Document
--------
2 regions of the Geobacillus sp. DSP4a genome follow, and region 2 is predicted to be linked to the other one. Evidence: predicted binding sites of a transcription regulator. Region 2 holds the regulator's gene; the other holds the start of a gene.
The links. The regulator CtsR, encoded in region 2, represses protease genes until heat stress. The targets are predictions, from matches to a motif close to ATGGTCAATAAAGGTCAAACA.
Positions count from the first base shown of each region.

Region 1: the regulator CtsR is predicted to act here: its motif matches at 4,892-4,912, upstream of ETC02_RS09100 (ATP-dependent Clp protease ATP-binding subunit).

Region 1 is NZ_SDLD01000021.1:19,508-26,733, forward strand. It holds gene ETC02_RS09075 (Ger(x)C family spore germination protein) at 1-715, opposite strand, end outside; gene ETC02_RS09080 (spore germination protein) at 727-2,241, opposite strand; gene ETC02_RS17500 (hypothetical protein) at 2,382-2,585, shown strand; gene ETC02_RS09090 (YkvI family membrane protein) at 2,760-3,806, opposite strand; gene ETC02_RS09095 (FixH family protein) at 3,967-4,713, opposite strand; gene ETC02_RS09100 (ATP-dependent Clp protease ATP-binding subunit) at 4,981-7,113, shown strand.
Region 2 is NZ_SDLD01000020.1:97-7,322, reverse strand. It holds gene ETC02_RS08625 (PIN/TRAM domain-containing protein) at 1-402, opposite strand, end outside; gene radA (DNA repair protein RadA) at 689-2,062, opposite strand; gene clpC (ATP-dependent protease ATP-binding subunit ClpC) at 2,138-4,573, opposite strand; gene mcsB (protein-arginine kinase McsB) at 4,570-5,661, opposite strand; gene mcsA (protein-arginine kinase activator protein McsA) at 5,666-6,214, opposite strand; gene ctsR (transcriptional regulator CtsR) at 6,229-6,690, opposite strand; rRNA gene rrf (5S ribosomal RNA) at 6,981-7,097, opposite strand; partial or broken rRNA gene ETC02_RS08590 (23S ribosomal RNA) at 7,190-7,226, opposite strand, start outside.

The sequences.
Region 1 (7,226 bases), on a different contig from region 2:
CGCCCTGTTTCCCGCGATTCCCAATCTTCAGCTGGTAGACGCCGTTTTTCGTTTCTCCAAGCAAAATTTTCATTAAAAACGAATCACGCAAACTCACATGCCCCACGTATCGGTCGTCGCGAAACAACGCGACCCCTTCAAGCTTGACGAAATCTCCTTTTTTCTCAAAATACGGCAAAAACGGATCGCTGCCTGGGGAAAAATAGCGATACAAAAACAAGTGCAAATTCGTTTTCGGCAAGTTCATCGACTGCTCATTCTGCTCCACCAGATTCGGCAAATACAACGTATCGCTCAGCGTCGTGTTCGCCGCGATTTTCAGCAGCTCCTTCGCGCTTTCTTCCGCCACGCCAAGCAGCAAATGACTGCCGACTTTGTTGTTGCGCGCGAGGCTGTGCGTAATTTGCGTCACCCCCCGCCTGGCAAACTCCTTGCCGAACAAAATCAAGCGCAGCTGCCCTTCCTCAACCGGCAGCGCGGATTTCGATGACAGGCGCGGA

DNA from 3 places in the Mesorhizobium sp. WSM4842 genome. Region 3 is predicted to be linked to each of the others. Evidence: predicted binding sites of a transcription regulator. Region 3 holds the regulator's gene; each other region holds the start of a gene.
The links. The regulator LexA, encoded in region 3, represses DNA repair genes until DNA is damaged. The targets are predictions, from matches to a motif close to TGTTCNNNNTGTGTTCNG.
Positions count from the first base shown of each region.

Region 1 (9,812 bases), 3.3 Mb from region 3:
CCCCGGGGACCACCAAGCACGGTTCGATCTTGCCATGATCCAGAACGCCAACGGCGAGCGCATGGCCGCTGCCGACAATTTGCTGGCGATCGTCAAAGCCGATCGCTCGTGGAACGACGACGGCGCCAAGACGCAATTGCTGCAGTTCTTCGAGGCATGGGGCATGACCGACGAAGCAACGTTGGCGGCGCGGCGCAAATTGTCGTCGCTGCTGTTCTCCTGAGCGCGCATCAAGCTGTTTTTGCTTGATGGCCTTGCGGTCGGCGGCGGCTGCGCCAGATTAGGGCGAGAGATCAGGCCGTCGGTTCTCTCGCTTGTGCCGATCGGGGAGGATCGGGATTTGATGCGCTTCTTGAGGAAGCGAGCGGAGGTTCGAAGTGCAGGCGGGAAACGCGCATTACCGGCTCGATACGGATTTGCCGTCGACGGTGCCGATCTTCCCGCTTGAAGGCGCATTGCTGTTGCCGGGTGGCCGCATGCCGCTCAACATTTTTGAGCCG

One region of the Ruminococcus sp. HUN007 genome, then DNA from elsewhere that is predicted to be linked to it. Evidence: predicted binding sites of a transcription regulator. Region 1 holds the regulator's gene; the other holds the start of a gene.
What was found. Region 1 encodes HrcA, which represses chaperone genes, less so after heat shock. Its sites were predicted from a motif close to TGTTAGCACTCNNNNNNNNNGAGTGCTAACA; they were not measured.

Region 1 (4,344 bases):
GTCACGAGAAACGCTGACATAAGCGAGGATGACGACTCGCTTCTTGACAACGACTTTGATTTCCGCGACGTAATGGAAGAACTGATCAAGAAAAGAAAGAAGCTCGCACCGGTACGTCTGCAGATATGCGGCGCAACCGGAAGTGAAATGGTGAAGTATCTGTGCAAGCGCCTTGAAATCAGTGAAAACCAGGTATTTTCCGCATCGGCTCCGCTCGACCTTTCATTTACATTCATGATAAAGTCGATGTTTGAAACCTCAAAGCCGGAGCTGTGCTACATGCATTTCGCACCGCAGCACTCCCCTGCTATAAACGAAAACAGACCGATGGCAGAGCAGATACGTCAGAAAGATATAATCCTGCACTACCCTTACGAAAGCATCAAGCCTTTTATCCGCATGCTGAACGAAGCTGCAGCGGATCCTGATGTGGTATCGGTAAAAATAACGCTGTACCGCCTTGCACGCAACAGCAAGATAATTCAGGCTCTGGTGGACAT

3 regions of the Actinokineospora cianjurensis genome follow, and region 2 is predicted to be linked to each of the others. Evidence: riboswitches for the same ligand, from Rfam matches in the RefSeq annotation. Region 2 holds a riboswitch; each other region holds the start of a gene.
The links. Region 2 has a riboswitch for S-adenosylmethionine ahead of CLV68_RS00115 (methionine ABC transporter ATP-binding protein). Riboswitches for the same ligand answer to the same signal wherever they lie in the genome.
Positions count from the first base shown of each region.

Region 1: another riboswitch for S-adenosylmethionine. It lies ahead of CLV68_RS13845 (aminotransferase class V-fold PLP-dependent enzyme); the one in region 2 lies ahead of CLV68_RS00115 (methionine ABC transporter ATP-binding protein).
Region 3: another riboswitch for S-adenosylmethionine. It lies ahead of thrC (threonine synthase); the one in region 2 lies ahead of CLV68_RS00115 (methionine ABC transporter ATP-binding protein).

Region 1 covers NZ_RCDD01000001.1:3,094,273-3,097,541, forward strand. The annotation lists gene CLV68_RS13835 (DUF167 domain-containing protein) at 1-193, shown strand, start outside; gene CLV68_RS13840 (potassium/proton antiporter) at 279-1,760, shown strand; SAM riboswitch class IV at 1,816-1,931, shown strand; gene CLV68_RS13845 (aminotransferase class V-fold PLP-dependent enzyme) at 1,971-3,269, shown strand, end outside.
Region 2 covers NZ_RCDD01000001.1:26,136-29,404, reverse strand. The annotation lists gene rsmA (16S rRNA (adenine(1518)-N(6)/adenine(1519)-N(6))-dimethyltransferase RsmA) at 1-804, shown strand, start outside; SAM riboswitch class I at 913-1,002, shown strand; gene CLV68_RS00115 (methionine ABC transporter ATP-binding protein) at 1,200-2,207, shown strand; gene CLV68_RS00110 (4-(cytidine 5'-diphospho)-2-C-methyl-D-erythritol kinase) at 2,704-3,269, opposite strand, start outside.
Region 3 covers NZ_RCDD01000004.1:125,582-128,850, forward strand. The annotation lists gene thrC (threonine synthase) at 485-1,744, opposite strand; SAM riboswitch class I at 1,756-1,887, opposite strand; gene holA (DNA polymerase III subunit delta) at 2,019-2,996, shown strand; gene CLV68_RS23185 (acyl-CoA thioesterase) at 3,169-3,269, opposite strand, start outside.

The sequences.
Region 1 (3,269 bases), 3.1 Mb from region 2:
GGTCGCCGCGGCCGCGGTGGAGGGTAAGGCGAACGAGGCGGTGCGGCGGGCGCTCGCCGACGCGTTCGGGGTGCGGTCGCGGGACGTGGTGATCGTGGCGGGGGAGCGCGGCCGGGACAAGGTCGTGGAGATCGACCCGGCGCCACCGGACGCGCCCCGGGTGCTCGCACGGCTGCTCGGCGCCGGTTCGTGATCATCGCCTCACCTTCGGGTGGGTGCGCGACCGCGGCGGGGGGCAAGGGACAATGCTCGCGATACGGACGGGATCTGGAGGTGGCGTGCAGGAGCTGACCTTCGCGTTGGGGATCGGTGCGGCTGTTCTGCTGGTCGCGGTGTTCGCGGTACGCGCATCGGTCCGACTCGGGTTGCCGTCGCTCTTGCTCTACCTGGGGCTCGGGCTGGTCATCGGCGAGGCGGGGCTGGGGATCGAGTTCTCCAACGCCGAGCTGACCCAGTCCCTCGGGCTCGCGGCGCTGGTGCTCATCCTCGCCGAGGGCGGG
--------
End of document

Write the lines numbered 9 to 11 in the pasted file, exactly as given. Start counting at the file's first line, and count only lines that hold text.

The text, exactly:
CGCCCTGTTTCCCGCGATTCCCAATCTTCAGCTGGTAGACGCCGTTTTTCGTTTCTCCAAGCAAAATTTTCATTAAAAACGAATCACGCAAACTCACATGCCCCACGTATCGGTCGTCGCGAAACAACGCGACCCCTTCAAGCTTGACGAAATCTCCTTTTTTCTCAAAATACGGCAAAAACGGATCGCTGCCTGGGGAAAAATAGCGATACAAAAACAAGTGCAAATTCGTTTTCGGCAAGTTCATCGACTGCTCATTCTGCTCCACCAGATTCGGCAAATACAACGTATCGCTCAGCGTCGTGTTCGCCGCGATTTTCAGCAGCTCCTTCGCGCTTTCTTCCGCCACGCCAAGCAGCAAATGACTGCCGACTTTGTTGTTGCGCGCGAGGCTGTGCGTAATTTGCGTCACCCCCCGCCTGGCAAACTCCTTGCCGAACAAAATCAAGCGCAGCTGCCCTTCCTCAACCGGCAGCGCGGATTTCGATGACAGGCGCGGA

DNA from 3 places in the Mesorhizobium sp. WSM4842 genome. Region 3 is predicted to be linked to each of the others. Evidence: predicted binding sites of a transcription regulator. Region 3 holds the regulator's gene; each other region holds the start of a gene.
The links. The regulator LexA, encoded in region 3, represses DNA repair genes until DNA is damaged. The targets are predictions, from matches to a motif close to TGTTCNNNNTGTGTTCNG.